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Oracle v. Google: Google Moves to Exclude Portions of the Court-Appointed Expert’s Report on Patent Damages

As the battle over Android heads into trial, the district court appointed an expert on damages because the damages presented were complex and widely divergent. After the court-appointed expert submitted its report, Google moved to exclude portions of the expert report on patent damages.

After reviewing the standards for expert reports and the district court’s gate keeping role, the district court addressed Google’s motion to exclude the court-appointed expert’s opinion that the value of the intellectual property in suit would have been the value of the entire Java mobile IP portfolio. As explained by the district court, the court-appointed expert calculated the reasonable royalty by beginning “with the 2006 negotiations between the parties. He then considers the relationship between the value of the IP in suit (two patents and API copyrights) and Sun’s entire Java mobile edition intellectual property portfolio in 2006, which would have included licenses to many patents and copyrights in addition to the IP in suit (Kearl Rpt. ¶¶ 97-105). Before conducting an apportionment analysis, Dr. Kearl opines that, as a matter of economics, there are good reasons to not apportion and explains why the value of the IP in suit is equal to the value for the entire portfolio.”

The court-appointed expert then offered three reasons for why no apportionment was appropriate. First, the parties knew that the IP at issue in the litigation would be the most relevant for Android and would have driven the negotiations. Second, if the parties did not know in 2006 what subset of the IP portfolio would be the most useful, then Google would have acquired an option to use any subset. Third, the court-appointed expert “opines that if Google was interested in writing its own operating system but decided that it needed to be written in Java and based on Java mobile-like technology, then Google would have gotten a license to Sun’s entire mobile portfolio as ‘insurance against litigation if it happened that Google’ later infringed unintentionally.”

The district court next noted that the prior court orders “held that the hypothetical license must be ‘tailored to the amount and type of infringement that actually occurred’ and that ‘the reasonable royalty must compensate for the infringing features, but not for non-infringing ones’ (Dkt. No. 230 at 8). In so holding, the order relied on the Federal Circuit decision of ResQNet, which held that ‘[a]t all times, the damages inquiry must concentrate on compensation for the economic harm caused by infringement of the claimed invention.’, Inc. v. Lansa, Inc., 594 F.3d 860, 869 (Fed. Cir. 2010).”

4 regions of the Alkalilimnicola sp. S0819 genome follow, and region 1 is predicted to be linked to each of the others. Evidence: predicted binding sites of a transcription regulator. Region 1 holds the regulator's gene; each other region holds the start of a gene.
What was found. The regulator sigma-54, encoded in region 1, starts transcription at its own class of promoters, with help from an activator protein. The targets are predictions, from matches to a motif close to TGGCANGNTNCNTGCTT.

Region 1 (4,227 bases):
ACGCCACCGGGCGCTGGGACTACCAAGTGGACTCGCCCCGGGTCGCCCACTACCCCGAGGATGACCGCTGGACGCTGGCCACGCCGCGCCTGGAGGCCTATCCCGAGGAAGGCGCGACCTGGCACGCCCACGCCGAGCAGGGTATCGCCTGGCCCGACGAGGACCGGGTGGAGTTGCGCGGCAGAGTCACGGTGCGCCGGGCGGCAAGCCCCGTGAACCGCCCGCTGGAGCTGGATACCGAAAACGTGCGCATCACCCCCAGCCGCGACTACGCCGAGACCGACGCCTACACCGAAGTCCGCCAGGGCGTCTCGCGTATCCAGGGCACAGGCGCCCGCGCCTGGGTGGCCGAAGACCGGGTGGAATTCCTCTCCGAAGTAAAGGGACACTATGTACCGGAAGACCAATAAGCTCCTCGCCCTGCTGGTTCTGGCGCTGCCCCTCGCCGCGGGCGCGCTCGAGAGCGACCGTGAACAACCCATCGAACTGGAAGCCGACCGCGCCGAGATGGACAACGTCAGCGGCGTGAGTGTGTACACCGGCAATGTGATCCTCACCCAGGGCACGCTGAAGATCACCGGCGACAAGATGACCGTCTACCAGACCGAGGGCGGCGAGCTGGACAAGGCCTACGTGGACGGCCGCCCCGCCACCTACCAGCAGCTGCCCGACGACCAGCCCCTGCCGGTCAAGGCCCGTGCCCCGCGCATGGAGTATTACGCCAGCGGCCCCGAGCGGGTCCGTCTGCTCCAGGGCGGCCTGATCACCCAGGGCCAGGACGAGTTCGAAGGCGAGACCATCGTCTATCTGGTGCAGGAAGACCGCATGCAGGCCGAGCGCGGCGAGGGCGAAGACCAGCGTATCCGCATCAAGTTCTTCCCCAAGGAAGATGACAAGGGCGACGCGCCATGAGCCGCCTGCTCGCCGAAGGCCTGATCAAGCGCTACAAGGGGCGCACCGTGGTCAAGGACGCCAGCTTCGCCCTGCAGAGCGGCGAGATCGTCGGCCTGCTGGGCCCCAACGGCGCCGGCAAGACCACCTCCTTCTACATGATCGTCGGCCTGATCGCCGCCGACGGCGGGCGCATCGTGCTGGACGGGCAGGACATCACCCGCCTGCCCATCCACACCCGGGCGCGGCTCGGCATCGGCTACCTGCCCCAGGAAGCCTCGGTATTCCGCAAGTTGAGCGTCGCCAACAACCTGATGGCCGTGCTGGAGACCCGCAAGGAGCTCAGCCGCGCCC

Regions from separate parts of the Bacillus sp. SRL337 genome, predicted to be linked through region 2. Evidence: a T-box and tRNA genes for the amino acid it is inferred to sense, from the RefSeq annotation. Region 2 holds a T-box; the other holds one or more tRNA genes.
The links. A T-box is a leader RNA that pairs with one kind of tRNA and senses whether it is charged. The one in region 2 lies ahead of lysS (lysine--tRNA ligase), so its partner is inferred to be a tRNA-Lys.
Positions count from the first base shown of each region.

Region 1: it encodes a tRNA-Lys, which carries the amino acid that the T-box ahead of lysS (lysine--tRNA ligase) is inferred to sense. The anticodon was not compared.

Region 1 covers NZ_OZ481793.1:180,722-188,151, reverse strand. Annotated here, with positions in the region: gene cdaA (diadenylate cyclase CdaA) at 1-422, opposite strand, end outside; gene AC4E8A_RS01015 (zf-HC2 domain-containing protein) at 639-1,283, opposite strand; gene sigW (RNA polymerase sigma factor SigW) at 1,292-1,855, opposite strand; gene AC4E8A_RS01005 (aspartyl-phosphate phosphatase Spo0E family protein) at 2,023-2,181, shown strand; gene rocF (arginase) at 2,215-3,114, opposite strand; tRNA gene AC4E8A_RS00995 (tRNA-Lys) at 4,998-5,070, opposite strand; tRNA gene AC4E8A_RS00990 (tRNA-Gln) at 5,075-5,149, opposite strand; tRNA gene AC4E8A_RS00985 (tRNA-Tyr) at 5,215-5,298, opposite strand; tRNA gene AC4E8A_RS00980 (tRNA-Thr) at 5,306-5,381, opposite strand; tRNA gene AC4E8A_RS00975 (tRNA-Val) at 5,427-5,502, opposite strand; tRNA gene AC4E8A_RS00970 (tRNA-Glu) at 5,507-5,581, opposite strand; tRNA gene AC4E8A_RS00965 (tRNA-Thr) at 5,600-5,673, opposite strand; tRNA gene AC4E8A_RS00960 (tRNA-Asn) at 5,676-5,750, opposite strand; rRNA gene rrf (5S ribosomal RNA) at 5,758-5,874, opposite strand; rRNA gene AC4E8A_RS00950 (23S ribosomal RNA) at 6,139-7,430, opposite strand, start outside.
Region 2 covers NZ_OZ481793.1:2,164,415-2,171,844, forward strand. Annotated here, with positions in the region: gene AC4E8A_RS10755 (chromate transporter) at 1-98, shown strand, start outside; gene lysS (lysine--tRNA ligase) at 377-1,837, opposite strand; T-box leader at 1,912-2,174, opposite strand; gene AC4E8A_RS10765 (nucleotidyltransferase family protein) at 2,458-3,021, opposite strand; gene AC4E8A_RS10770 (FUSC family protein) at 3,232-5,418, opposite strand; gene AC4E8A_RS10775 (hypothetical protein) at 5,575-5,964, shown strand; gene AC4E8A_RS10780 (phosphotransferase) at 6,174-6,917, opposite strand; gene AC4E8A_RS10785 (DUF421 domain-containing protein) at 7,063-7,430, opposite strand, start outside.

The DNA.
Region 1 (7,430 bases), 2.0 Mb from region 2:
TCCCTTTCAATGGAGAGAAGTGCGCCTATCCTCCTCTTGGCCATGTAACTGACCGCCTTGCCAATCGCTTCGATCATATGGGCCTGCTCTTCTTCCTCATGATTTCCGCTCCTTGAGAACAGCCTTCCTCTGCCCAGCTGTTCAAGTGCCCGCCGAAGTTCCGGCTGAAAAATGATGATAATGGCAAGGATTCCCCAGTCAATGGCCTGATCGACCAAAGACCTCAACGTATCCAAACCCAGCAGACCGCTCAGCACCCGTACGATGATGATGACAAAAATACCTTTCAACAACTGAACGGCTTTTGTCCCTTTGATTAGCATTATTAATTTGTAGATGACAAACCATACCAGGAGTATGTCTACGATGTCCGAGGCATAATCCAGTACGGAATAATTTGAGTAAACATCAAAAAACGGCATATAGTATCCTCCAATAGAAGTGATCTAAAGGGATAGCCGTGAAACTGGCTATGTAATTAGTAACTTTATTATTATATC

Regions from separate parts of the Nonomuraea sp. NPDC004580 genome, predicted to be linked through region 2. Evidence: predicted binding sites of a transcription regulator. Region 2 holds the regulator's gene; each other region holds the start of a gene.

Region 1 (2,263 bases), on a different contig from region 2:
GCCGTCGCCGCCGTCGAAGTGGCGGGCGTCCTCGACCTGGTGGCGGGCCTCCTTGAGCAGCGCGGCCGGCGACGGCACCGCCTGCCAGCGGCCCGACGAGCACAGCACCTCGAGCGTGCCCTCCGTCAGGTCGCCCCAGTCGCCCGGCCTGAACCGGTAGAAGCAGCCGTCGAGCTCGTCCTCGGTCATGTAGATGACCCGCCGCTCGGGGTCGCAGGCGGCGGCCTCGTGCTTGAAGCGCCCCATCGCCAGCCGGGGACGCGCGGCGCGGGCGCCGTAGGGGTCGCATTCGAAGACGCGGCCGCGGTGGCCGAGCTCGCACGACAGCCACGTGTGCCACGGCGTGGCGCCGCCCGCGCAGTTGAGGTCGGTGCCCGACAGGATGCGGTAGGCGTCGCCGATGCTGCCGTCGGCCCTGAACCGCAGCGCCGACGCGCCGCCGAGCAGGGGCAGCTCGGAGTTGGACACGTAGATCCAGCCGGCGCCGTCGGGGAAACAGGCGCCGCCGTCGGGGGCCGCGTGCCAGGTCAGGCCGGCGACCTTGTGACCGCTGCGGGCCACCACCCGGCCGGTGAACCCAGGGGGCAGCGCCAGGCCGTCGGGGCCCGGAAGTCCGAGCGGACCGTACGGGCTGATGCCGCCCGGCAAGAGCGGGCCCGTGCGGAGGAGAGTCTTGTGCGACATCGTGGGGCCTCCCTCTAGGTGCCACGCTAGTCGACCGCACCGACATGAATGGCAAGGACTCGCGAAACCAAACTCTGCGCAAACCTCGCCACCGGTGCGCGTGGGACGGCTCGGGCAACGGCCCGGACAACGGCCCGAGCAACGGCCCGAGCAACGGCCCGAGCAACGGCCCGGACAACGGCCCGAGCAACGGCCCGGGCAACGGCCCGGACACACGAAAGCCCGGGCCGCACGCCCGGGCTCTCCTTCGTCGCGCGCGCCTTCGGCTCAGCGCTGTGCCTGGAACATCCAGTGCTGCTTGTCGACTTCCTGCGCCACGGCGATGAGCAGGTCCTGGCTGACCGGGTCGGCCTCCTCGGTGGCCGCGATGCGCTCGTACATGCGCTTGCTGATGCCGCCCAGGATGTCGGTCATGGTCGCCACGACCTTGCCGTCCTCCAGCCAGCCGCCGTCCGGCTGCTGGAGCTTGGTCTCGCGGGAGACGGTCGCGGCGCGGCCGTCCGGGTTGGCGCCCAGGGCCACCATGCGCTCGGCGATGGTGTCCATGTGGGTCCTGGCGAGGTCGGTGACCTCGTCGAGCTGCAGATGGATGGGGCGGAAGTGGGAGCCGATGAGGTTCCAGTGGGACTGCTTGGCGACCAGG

Based on this reasoning, the court then explained that the court-appointed expert’s second and third explanations were inappropriate would be excluded. ” Dr. Kearl’s second and third explanations for equating the value of the IP in suit to the entire Java ME IP portfolio are inappropriate for the hypothetical negotiation scenario. Significantly, Dr. Kearl fails to take into account that at the end of the hypothetical negotiation, Google gets a license to the IP in suit, nothing more. Google would not have a license to the entire portfolio, an option to choose any subset of Java IP to license at a later date, nor insurance against future litigation. Nor can we presume that Google would have made good use of the licensed IP. If Google was liable for the value of the entire IP portfolio each time a single IP in that portfolio was asserted in an infringement action, then Oracle would be overcompensated.”

Finally, with respect to the first explanation, the district court found that this explanation “does not run into the problems discussed above because this explanation appropriately presumes that Google would receive only a license for the alleged infringement in the hypothetical negotiation (Rpt. ¶ 100). Google has failed to show that this opinion is inappropriate as a matter of law. However, because Dr. Kearl frames his opinion as a conditional, it is unclear whether he actually opines that the IP in suit was understood in 2006 to be the most relevant to the 2006 negotiations.”

Accordingly, the district court granted part of Google’s motion and denied it, without prejudice, with respect to paragraph 100 of the court-appointed expert’s report.

Oracle America, Inc. v. Google Inc., Case No. C 10-03561 WHA (N.D. Cal. April 10, 2012)

The authors of are patent trial lawyers at Jeffer Mangels Butler & Mitchell LLP. We represent inventors, patent owners and technology companies in patent licensing and litigation. Whether pursuing patent violations or defending infringement claims, we are aggressive and effective advocates for our clients. For more information contact Stan Gibson at 310.201.3548 or